But we, as Government, do have a role to play in creating the right conditions for individual and collective action.

So, there are three overarching goals to Government’s work on loneliness.

First, we must improve the evidence base on loneliness. We need to understand what makes a person feel lonely, what impact that feeling has, and the best ways to intervene.

We want to act early, to prevent people getting to the stage where they feel lonely all or most of the time. This will not only prevent the future need for a costly crisis intervention, but will directly improve people’s quality of life.

However, we don’t yet have enough evidence to understand the most effective interventions to tackle loneliness.

But we’ve been working closely with Dawn and her colleagues at the ONS to build a more detailed picture of who is affected, why, and how we can help.

And to help us on this journey, we are supporting the What Works Centre for Wellbeing to carry out a rapid review of interventions that tackle loneliness.

Our second goal is to make policy that brings people together to tackle loneliness, and not to isolate people further.

Next month, hopefully, we’ll be publishing a national strategy on loneliness.

Nine different Government ministers and their Departments have contributed to the strategy, from the Department for Transport setting out how to connect rural communities, to the Department for Education exploring how to build character and resilience amongst young people.

From DWP looking at the role of work to BEIS considering support for employees. And of course the Department of Health, where frankly, this portfolio could just as easily sit.

There is no silver bullet for tackling loneliness - we know that we need different solutions for different people.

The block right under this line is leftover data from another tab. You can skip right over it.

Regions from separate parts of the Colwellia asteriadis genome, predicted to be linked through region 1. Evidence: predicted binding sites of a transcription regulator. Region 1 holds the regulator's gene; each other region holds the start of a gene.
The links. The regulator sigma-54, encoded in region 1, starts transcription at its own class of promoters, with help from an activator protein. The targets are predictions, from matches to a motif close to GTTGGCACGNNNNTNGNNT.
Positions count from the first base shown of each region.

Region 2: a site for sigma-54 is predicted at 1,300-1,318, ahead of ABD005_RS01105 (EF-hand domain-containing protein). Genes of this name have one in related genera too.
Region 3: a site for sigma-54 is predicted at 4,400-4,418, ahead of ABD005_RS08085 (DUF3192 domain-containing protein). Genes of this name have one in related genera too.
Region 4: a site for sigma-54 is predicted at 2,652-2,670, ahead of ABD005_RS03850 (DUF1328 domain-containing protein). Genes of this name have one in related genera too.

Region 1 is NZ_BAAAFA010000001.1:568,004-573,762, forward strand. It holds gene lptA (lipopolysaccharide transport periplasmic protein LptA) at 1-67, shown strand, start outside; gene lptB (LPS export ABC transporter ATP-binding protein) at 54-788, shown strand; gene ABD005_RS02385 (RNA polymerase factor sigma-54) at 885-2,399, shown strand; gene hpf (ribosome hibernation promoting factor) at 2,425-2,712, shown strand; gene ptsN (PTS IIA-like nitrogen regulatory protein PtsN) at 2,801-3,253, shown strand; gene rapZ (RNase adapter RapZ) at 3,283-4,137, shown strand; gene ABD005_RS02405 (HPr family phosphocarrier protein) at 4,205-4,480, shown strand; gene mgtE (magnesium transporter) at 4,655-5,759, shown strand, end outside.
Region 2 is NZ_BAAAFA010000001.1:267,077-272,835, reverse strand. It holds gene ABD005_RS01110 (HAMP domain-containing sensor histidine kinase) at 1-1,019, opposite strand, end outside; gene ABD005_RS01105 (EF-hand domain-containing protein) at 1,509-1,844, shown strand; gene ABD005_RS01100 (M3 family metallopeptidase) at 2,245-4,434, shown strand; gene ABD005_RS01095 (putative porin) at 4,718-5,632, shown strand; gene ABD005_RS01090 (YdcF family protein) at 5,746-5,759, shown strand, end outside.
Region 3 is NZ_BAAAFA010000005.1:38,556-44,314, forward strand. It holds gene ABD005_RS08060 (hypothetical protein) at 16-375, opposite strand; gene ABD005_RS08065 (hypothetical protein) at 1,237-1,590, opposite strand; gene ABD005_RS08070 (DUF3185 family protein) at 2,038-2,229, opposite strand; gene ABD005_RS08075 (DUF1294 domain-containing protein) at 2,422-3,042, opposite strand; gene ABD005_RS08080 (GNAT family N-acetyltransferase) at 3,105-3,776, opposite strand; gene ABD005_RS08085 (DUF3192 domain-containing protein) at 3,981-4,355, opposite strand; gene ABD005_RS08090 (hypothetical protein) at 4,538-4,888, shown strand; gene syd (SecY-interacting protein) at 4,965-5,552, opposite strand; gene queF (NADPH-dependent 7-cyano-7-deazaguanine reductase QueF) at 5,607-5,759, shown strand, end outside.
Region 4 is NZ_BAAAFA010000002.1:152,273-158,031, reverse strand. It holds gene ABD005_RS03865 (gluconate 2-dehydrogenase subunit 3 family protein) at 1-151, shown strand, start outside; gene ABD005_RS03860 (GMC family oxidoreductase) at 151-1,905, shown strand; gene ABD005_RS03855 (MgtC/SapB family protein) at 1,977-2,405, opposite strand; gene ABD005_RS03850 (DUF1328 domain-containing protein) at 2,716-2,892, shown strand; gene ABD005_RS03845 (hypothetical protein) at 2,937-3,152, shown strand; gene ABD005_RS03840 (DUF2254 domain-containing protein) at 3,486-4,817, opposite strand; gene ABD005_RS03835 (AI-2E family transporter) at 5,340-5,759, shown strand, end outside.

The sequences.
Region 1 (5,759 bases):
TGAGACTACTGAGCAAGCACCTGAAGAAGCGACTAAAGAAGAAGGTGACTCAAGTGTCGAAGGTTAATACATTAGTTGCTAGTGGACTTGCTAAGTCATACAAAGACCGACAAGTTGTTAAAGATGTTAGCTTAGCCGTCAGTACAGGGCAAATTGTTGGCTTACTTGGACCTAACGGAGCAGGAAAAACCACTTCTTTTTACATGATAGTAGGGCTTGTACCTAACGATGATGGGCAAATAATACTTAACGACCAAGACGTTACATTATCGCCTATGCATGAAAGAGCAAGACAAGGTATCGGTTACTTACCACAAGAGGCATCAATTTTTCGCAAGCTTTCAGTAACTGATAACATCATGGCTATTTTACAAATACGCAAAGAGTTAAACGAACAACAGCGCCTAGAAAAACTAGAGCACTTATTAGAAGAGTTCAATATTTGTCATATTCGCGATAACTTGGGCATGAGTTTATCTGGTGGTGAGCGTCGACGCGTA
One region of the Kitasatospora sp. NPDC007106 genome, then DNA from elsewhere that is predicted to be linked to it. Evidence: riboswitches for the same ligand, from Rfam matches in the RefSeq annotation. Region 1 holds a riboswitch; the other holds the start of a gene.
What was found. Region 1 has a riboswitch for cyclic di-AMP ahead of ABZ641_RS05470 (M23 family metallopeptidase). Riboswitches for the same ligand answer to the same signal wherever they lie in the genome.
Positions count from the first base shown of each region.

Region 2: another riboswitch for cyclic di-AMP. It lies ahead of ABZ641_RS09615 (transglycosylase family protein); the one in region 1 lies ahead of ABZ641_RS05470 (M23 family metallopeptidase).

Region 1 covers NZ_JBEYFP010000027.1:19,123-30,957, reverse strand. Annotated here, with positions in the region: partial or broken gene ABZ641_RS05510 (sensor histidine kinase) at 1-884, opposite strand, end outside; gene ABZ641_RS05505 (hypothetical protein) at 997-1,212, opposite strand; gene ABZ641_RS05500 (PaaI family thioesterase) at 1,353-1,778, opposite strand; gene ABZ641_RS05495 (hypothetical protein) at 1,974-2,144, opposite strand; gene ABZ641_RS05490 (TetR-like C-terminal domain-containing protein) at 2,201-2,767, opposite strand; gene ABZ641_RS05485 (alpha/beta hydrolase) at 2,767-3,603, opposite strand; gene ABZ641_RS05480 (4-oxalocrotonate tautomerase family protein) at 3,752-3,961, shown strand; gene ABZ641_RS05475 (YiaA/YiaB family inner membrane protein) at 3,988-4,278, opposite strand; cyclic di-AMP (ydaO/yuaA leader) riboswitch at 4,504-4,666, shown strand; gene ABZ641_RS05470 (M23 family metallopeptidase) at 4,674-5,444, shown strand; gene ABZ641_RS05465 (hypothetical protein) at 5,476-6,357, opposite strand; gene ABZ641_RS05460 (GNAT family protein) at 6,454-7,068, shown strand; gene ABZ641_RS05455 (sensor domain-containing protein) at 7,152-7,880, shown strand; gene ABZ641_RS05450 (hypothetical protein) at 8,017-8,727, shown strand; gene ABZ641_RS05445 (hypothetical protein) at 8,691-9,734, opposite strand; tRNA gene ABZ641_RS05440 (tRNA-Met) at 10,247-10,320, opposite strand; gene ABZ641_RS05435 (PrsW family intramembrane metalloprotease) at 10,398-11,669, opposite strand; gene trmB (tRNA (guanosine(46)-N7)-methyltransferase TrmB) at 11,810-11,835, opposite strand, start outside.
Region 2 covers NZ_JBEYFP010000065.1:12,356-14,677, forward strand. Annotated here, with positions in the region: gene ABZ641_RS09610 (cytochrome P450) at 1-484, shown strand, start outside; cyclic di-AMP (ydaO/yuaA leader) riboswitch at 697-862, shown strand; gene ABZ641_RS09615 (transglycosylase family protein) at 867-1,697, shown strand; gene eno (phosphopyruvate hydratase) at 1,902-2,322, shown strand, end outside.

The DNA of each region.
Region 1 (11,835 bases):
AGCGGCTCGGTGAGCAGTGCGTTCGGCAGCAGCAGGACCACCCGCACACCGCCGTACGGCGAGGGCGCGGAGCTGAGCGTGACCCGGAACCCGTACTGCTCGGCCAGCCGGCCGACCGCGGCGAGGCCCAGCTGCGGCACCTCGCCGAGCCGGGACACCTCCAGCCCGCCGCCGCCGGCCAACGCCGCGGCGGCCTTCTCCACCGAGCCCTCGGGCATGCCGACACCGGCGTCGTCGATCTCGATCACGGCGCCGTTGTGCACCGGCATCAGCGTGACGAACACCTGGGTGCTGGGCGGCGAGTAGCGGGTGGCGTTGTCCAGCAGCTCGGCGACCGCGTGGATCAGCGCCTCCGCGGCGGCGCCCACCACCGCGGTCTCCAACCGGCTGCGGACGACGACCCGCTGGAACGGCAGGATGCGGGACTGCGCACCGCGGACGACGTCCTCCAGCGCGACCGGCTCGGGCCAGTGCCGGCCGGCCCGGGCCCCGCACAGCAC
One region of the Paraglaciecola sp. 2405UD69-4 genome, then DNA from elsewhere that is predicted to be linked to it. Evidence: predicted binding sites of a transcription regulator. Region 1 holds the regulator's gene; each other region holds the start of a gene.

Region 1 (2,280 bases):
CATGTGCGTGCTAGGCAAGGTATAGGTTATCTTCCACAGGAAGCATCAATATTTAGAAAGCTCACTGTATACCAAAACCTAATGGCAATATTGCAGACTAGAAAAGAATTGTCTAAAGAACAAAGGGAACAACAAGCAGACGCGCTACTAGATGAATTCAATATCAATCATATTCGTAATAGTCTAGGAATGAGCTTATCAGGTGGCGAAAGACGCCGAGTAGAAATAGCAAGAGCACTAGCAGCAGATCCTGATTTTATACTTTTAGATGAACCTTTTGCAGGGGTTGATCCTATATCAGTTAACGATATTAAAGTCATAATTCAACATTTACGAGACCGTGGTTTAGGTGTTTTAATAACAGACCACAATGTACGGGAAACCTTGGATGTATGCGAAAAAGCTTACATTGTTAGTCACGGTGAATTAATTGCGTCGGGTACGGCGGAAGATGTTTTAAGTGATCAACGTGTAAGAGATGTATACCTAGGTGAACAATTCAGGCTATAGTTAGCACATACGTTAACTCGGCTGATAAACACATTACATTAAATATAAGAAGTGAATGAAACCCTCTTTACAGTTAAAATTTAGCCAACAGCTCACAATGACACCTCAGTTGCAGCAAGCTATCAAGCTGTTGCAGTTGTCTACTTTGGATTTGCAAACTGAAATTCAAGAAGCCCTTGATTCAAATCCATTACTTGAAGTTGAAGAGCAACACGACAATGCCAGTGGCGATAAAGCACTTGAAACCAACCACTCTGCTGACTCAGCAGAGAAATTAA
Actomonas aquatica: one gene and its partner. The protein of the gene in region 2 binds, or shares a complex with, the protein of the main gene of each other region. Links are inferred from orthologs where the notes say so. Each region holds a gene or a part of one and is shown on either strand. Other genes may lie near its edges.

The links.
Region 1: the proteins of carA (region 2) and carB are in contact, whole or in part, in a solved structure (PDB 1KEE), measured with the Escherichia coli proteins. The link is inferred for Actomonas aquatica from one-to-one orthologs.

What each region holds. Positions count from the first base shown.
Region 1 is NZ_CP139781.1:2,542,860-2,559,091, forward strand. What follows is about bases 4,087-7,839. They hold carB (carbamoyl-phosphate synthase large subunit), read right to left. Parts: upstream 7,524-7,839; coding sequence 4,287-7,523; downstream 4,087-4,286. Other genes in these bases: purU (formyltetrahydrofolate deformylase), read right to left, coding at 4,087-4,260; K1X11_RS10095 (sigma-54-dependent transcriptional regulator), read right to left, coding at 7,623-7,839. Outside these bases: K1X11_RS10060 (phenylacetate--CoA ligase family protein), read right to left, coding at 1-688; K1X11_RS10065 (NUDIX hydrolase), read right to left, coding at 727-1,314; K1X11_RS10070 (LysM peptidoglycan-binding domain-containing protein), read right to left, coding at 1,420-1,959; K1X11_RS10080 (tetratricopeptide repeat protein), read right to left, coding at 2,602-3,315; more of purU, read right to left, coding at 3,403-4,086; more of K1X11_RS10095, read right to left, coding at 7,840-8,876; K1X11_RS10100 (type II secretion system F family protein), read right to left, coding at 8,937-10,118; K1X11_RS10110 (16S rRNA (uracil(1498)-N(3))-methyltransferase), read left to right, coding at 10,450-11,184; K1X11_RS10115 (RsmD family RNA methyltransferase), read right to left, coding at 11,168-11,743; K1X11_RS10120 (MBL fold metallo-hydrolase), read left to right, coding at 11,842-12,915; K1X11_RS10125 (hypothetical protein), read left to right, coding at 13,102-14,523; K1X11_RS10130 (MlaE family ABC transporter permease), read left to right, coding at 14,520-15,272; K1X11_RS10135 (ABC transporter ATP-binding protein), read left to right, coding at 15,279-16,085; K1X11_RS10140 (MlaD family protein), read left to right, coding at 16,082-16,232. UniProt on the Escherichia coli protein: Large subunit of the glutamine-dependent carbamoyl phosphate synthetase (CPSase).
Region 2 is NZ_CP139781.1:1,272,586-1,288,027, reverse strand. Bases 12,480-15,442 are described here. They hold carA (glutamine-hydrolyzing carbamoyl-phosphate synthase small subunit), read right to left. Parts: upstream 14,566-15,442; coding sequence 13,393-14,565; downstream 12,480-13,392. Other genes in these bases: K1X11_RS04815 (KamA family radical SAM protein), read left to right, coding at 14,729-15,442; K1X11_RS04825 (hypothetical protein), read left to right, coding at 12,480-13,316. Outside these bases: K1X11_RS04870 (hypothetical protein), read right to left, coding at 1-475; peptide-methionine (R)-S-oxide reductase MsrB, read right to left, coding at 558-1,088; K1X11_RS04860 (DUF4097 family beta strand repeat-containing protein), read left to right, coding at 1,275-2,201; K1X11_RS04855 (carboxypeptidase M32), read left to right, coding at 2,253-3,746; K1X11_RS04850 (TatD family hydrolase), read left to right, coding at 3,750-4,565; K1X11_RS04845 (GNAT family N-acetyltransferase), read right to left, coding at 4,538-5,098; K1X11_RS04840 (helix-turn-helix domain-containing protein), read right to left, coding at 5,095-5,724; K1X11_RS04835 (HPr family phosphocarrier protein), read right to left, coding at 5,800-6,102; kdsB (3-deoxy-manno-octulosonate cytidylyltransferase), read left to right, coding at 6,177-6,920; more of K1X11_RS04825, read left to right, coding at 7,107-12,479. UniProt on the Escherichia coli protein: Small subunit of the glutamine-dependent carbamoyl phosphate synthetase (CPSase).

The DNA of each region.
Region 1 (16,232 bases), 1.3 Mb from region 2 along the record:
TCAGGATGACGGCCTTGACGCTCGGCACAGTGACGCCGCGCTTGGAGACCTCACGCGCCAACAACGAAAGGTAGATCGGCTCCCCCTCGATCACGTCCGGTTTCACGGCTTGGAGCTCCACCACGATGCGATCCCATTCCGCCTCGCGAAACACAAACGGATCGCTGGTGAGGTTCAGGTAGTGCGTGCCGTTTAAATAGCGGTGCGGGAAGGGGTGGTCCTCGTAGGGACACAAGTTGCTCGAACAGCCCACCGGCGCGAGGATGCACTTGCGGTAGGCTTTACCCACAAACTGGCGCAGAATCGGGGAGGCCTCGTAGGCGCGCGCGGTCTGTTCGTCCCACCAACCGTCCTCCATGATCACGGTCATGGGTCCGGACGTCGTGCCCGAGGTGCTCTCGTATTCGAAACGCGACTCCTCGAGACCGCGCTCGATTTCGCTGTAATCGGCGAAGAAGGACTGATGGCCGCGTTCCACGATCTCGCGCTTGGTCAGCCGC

For example, we’ve considered the role of arts and culture, as well as sport and volunteering, when looking at how to engage people and provide opportunities for relationships to thrive.

We’ve also thought specifically about young people in the strategy, and how their needs might be different to others. While loneliness has in the past been seen as an older person’s issue, we now appreciate that it can take hold at any point in life.

That’s why our strategy includes actions specifically for both young people and the elderly.

Steve Brine, in his keynote speech later this morning, will set out ways in which the Department of Health and Social Care is contributing to tackling loneliness through important work such as:

● social prescribing
● building dementia friendly communities
● and through the Carers Action Plan, which sets out support for carers in England over the next two years

Our cross-government strategy is supported by the Building Connections Fund, which was launched this summer.

Altogether, £20 million is available for work bringing people together across England. This includes:

● £5 million from the People’s Postcode Lottery
● And a further £4 million of new grants from the Health Lottery which will fund projects in our most deprived communities

The fund will support local initiatives that have a direct impact on people’s lives. And it will develop the evidence base on what works to tackle loneliness. We’re really excited to hear about all the great charities who will be supported by the fund.

Our third goal is to expand the national conversation taking place on loneliness.

Our partners at British Red Cross, Campaign to End Loneliness and the Jo Cox Loneliness Commission are doing some incredible work around raising awareness of loneliness.

We hope that our cross-government group’s work will amplify this further. We need to work with and learn from partners across society who have already begun to tackle loneliness.

I look forward to hearing about how local services can make such a vital difference in supporting people to feel connected.

Going forward, I want us to continue learning from frontline practitioners and community groups who are making a difference.

I also want us to push businesses to understand the role they play in bringing people together.

Government can’t solve loneliness alone. We need to take this on together. The wellbeing of one person is the same as the wellbeing of the wider community.

Loneliness is everybody’s issue and everybody is responsible for solving it and I look forward to working together with you in tackling this challenge.


From:
Department for Digital, Culture, Media & Sport
Public Health England
Tracey Crouch MP